• Fence In Your Pool
      If a child slips into your backyard unnoticed, he or she should not be able to enter your pool area. Fence off the pool with a latching gate, and be sure that there are no unlocked windows or pet doors leading from your home into the pool area. Make sure that the fence is constructed in a way to prevent climbing and is around 60 inches high.
       
    • Enroll Kids in Swimming Lessons
      Although the shock of falling into a pool may prevent very young children from safely swimming to the edge, it is still a good idea to begin teaching kids to swim as early as possible. Such lessons impart the concept of holding one’s breath underwater and serve to educate kids on pool safety .
       
    • Never Let Anyone Swim Alone
      No matter how old or proficient at swimming your child is, he or she should never enter the pool unaccompanied. Accidents can happen in any situation, so a CPR-trained adult should always keep a close watch over kids who are swimming or playing near water.

    Teaching kids water safety and providing close supervision at all times will help your family have a fun and incident-free summer. Find out how you can protect your children from drowning and other summer dangers by calling the Los Robles Hospital & Medical Center Consult-A-Nurse healthcare referral line at (805) 497-2727.

  • Tips for Keeping Kids Safe Around Pools

    Girl smiles, swimming under water in the pool

    The risk of drowning is high for young children, who are naturally curious and prone to exploring. Be sure to follow these tips from one of Thousand Oaks’ heart hospitals , Los Robles Hospital and Medical Center, in order to keep your kids safe from water-related incidents.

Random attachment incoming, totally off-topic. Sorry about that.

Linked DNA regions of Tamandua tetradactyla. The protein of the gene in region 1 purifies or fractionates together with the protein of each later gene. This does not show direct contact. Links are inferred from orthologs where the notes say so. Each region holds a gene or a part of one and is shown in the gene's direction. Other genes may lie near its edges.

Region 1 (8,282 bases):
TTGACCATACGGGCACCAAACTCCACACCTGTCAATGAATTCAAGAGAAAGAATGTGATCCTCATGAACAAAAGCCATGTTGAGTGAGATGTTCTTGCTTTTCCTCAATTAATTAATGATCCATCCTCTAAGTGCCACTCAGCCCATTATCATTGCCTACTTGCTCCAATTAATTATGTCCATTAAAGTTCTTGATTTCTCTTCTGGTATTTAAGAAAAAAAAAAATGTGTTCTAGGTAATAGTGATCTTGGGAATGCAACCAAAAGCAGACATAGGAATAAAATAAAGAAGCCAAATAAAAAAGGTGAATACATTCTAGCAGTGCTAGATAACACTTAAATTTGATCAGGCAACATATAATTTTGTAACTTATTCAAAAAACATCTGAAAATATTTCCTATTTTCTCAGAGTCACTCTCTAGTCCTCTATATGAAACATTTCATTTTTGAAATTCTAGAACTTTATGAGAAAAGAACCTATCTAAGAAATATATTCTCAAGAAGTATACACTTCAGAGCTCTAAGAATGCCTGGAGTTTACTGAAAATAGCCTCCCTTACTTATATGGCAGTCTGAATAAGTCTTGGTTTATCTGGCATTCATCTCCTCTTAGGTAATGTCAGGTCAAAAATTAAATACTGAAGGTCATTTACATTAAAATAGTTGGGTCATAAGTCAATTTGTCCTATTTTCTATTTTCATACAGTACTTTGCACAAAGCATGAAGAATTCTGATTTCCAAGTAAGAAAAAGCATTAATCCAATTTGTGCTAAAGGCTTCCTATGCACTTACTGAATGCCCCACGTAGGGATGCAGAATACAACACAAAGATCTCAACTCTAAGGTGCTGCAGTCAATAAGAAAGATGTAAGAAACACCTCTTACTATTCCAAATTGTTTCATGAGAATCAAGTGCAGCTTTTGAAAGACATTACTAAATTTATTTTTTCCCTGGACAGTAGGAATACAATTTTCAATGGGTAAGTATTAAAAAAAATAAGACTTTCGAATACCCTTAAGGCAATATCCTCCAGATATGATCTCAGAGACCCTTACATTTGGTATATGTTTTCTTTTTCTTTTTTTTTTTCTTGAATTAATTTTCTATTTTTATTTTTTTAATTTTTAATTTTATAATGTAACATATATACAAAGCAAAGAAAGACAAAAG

• Keep Toddlers Within Arm’s Length
      When you are near water or in the pool with a young child, keep him or her within immediate reach at all times. By staying within grabbing distance of children, you can quickly help them if they slip beneath the water.
       
    • Fence In Your Pool
      If a child slips into your backyard unnoticed, he or she should not be able to enter your pool area. Fence off the pool with a latching gate, and be sure that there are no unlocked windows or pet doors leading from your home into the pool area. Make sure that the fence is constructed in a way to prevent climbing and is around 60 inches high.
       
    • Enroll Kids in Swimming Lessons
      Although the shock of falling into a pool may prevent very young children from safely swimming to the edge, it is still a good idea to begin teaching kids to swim as early as possible. Such lessons impart the concept of holding one’s breath underwater and serve to educate kids on pool safety .
       
    • Never Let Anyone Swim Alone
      No matter how old or proficient at swimming your child is, he or she should never enter the pool unaccompanied. Accidents can happen in any situation, so a CPR-trained adult should always keep a close watch over kids who are swimming or playing near water.

    Teaching kids water safety and providing close supervision at all times will help your family have a fun and incident-free summer. Find out how you can protect your children from drowning and other summer dangers by calling the Los Robles Hospital & Medical Center Consult-A-Nurse healthcare referral line at (805) 497-2727.